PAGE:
Fourteen years ago, I wrote a cover story for “Metroland,” the now-defunct Capital Region alternative newsweekly, about Charlie Everywhere, a little-known music group from Greenwich. The duo’s members — Sarah Barthel and Joshua Carter — were living in a downtown Saratoga Springs apartment and making dreamy electronic pop music over Carter’s glitchy hip-hop beats. The pair had performed a few gigs at Saratoga’s King’s Tavern and local VFW halls.
At the time, Barthel and Carter — friends since junior high school — had just recorded an album in a barn at Carter’s family’s house among the farm fields of Easton. The album contained an entrancing song called “Mouthful of Diamonds.” Several years later, I heard it playing in the dressing room at a Gap.
By that point, the duo had signed to Barsuk Records, released their debut album, “Eyelid Movies,” and changed their name to Phantogram. They soon became one of the biggest musical acts to ever emerge from the Capital Region, playing major festivals like Coachella and Bonnaroo while collaborating with major stars like rapper Big Boi and pop singer Miley Cyrus. Their modernistic synth-pop songs have been featured in movie soundtracks, video games and Gillette razor commercials.
It’s a big deal when Phantogram return to the area, as they do on Saturday to headline PearlPalooza, downtown Albany’s free, all-ages music festival, which takes place on North Pearl Street near Sheridan Avenue.
One thing to keep in mind: this is billed as a DJ set, as opposed to a live performance. On past tours, Barthel and Carter augmented their sound with drummer Chris Carhart and keyboardist Nick Shelestak. Instead of a band playing, this time, the duo will spin a mix of their recorded songs along with tunes they like for a special DJ set.
PearlPalooza kicks off with a street-wide, all-levels yoga class at 11 a.m. BattleaXXX, an awesome and hilarious trio of hard-rocking women from Albany — AC/DC meets Zappa — play at noon followed by alt-rock solo act Precious Metals from Troy, genre-blending Arizona singer-songwriter the Kaleidoscope Kid, and Los Angeles rock quartet Whole Damn Mess.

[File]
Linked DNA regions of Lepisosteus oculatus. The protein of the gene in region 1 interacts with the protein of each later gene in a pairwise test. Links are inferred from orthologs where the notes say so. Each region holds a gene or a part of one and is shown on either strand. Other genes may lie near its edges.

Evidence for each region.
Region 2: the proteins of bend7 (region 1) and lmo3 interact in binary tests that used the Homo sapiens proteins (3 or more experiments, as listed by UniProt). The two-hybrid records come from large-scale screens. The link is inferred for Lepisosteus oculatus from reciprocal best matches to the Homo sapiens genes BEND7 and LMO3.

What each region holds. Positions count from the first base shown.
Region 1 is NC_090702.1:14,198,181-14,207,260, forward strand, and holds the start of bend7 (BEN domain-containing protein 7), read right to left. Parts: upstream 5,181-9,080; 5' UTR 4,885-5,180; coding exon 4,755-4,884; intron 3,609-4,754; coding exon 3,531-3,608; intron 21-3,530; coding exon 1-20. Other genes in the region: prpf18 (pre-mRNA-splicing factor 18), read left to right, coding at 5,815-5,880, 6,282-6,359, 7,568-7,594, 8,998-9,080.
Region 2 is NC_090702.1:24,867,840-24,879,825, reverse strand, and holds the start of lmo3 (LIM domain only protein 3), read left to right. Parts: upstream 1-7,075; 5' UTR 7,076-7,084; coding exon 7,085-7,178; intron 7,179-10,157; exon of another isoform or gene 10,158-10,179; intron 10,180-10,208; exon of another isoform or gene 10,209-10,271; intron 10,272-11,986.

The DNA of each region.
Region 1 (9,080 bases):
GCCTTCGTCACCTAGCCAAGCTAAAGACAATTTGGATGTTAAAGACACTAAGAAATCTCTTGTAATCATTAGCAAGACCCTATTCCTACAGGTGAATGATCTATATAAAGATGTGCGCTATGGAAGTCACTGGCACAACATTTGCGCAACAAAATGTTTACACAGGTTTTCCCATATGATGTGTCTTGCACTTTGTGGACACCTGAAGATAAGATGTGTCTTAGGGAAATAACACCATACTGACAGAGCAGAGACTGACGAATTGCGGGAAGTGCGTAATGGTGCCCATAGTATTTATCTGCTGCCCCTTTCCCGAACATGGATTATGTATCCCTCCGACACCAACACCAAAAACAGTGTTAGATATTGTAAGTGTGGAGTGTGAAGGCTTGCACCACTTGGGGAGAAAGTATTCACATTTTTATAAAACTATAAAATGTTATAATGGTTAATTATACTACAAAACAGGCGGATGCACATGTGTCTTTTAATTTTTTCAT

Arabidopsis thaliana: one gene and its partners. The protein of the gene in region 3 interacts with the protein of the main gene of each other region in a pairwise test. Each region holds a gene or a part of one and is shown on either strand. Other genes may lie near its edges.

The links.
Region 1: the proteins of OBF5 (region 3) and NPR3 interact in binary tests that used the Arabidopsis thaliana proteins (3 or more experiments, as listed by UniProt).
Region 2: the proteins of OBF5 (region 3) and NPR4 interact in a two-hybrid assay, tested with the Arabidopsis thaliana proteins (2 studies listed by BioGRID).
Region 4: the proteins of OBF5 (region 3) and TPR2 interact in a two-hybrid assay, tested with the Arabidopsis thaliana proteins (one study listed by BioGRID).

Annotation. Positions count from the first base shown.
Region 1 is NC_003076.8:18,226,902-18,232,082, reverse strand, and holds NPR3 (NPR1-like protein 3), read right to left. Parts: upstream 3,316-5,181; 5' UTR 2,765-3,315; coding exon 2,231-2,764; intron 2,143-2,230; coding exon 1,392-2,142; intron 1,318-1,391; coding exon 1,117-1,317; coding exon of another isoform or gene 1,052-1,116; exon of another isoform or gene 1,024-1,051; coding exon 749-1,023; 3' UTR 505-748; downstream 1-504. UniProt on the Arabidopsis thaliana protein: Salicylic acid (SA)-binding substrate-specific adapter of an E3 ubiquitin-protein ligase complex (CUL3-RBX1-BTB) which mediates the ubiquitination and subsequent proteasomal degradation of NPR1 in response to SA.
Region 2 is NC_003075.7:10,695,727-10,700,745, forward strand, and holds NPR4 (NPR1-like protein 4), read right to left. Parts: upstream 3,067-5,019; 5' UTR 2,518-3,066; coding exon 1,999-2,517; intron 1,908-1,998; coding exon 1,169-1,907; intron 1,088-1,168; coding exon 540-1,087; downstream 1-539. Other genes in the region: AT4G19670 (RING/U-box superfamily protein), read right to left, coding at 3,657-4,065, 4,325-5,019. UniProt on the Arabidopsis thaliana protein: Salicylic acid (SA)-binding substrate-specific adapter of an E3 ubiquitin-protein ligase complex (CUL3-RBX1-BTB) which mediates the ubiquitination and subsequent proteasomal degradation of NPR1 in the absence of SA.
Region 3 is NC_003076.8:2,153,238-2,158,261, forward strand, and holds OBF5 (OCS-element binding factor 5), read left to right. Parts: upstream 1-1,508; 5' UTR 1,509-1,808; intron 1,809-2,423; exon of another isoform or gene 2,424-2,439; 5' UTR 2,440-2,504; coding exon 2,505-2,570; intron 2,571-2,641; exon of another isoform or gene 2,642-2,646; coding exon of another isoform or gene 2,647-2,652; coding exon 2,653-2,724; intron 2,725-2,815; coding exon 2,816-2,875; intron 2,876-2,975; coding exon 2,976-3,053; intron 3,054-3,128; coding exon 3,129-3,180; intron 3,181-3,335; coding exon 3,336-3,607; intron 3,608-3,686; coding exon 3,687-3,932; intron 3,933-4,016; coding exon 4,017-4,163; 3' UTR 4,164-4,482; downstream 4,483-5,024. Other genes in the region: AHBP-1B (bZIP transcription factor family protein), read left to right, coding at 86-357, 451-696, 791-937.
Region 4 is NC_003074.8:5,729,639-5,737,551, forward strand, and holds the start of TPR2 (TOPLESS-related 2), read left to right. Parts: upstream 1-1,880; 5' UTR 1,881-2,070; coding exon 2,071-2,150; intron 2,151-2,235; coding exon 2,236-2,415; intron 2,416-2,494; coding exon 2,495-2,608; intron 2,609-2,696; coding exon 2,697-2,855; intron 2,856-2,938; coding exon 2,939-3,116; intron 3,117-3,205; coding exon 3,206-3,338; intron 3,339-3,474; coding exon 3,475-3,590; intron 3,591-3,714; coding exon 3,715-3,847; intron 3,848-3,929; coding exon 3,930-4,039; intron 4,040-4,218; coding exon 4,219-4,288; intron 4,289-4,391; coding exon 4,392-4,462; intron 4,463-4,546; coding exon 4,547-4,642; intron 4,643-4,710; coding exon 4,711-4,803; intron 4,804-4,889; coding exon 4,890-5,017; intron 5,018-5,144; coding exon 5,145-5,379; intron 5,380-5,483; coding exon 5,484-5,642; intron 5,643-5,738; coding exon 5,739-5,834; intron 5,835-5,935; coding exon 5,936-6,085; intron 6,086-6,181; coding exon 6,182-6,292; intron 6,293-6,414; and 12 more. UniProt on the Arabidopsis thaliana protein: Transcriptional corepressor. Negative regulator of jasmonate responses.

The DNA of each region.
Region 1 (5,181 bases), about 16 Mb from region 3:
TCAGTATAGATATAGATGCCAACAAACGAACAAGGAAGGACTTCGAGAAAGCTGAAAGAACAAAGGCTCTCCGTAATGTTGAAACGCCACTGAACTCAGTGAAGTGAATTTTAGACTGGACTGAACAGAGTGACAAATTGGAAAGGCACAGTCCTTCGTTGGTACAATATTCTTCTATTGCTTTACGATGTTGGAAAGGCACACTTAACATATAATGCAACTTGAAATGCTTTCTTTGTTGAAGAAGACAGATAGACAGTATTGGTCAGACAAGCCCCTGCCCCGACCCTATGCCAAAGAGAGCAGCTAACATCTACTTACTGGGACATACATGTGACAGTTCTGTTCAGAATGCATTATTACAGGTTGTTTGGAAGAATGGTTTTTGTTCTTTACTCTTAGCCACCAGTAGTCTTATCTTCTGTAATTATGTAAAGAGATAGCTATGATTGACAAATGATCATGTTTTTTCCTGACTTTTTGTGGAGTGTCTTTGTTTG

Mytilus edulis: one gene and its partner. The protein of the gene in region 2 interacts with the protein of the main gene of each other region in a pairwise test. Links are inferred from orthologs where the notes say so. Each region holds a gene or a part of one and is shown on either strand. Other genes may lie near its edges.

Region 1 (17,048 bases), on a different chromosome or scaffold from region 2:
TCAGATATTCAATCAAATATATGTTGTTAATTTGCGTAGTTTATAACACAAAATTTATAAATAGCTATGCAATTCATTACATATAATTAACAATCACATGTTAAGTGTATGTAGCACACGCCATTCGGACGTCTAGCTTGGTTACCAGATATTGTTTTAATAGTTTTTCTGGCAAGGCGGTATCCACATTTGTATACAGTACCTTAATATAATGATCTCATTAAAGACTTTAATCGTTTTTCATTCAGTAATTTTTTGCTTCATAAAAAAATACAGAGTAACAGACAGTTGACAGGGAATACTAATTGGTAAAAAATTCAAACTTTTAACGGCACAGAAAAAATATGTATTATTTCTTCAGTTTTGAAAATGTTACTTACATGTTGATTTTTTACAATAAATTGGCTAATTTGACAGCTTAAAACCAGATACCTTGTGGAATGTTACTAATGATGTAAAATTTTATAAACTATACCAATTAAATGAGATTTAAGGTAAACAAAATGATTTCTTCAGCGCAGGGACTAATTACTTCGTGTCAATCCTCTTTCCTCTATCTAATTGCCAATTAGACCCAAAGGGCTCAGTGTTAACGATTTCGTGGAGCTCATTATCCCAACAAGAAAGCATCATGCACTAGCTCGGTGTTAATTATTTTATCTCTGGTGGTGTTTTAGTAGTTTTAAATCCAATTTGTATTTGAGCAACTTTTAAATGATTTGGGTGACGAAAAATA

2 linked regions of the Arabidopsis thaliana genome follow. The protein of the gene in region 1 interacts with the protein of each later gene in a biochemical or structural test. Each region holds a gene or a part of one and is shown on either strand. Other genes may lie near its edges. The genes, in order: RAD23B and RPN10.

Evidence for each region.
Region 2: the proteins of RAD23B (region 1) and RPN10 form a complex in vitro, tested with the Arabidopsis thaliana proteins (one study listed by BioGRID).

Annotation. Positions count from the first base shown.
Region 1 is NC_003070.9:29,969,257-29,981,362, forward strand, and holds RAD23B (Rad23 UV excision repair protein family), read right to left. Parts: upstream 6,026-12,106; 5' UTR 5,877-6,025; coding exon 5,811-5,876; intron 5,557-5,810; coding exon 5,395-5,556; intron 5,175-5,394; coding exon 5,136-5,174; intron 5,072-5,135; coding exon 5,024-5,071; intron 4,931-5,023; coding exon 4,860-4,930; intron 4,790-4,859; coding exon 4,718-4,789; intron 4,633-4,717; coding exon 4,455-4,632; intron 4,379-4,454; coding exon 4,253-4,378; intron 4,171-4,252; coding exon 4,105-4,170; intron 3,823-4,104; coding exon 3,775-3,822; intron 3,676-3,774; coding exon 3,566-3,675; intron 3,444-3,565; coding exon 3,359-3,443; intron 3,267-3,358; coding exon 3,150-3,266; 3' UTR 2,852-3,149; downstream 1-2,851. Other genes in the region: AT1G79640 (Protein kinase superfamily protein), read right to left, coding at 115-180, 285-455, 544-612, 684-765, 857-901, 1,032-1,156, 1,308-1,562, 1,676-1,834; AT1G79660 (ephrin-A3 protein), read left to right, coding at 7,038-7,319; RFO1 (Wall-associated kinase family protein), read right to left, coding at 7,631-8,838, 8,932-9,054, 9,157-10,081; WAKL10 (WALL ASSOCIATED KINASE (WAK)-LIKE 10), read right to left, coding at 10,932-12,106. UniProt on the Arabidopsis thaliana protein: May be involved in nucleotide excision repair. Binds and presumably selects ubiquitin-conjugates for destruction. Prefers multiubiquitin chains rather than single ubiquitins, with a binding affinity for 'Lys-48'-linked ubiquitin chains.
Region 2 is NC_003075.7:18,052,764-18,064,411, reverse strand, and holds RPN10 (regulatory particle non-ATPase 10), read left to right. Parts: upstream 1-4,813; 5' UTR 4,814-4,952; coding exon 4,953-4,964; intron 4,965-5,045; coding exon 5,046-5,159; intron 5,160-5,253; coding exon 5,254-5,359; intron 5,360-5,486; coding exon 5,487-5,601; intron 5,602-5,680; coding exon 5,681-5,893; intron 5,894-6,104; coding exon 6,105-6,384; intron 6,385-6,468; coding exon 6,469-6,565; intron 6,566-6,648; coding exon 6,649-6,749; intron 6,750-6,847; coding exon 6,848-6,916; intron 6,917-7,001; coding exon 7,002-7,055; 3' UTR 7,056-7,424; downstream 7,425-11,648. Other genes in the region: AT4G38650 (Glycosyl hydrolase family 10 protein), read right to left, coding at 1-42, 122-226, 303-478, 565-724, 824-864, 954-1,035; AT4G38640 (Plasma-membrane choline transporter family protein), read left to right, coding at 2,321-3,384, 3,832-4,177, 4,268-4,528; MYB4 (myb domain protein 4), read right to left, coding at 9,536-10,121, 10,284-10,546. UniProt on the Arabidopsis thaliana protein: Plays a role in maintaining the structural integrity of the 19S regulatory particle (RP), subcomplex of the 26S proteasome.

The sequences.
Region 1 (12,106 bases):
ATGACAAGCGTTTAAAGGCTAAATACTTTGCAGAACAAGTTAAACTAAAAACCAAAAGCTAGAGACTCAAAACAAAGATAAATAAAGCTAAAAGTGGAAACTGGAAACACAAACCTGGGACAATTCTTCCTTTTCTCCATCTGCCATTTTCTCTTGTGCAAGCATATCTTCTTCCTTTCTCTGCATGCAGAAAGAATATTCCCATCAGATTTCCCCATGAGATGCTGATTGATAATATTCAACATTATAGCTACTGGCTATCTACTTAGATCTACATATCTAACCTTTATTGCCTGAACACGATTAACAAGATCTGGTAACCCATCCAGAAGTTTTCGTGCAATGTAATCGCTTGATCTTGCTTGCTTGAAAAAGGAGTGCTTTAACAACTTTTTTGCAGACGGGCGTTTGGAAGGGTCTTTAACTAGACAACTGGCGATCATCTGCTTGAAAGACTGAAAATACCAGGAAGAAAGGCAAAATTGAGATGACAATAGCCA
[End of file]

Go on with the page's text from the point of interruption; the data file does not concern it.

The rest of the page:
Outlaw Festival Returns to SPAC
There are several guarantees at Willie Nelson’s Outlaw Music Festival, which returns to Saratoga Performing Arts Center this Sunday at 3:25 p.m.
Willie will bring his beat-up Martin guitar named Trigger, which has been on tour with the country music icon since 1969. He’ll open with his signature tune, “Whiskey River” and follow with classics like “Mammas Don’t Let Your Babies Grow Up to Be Cowboys,” “On the Road Again” and “You Were Always on My Mind.” He won’t sing every tune; at 89 years old, his voice can’t take it. But he’ll sing enough.
There will be an impeccable slate of opening acts: this time, Billy Strings, The Avett Brothers, Brittney Spencer and Larkin Poe. The festival’s Outlaw Village will feature vendors selling everything from tie-dyes to t-shirts for Willie’s Reserve: Nelson’s brand of cannabis grown by independent farmers. And at some point during the evening, you’ll think “I’m so lucky to see Willie Nelson while I still have the chance.”
The Week Ahead
— Modern guitar virtuoso Fareed Haque leads a superstar funk group, His Funk Brothers, at Caffe Lena tonight, deftly combining the sounds of funk, world music and jazz to create a sound of their own. 7 p.m.
— West Coast indie folk band Vetiver journey to the Hangar on the Hudson (675 River St, Troy) on Friday at 8 p.m.
— The original shock-rocker Alice Cooper brings his enjoyable B-movie theatrics, live boa constrictor and always thrilling hard rock antics to the Palace Theater (19 Clinton Ave., Albany) on Friday at 8 p.m.
— Long-running jazz fusion outfit Spyro Gyra, one of the most commercially successful pop-jazz groups, fills the historic Cohoes Music Hall (58 Remsen St., Cohoes) with groovy jazz sounds on Fridau with the Brian Patneaude Quartet opening. 8 p.m.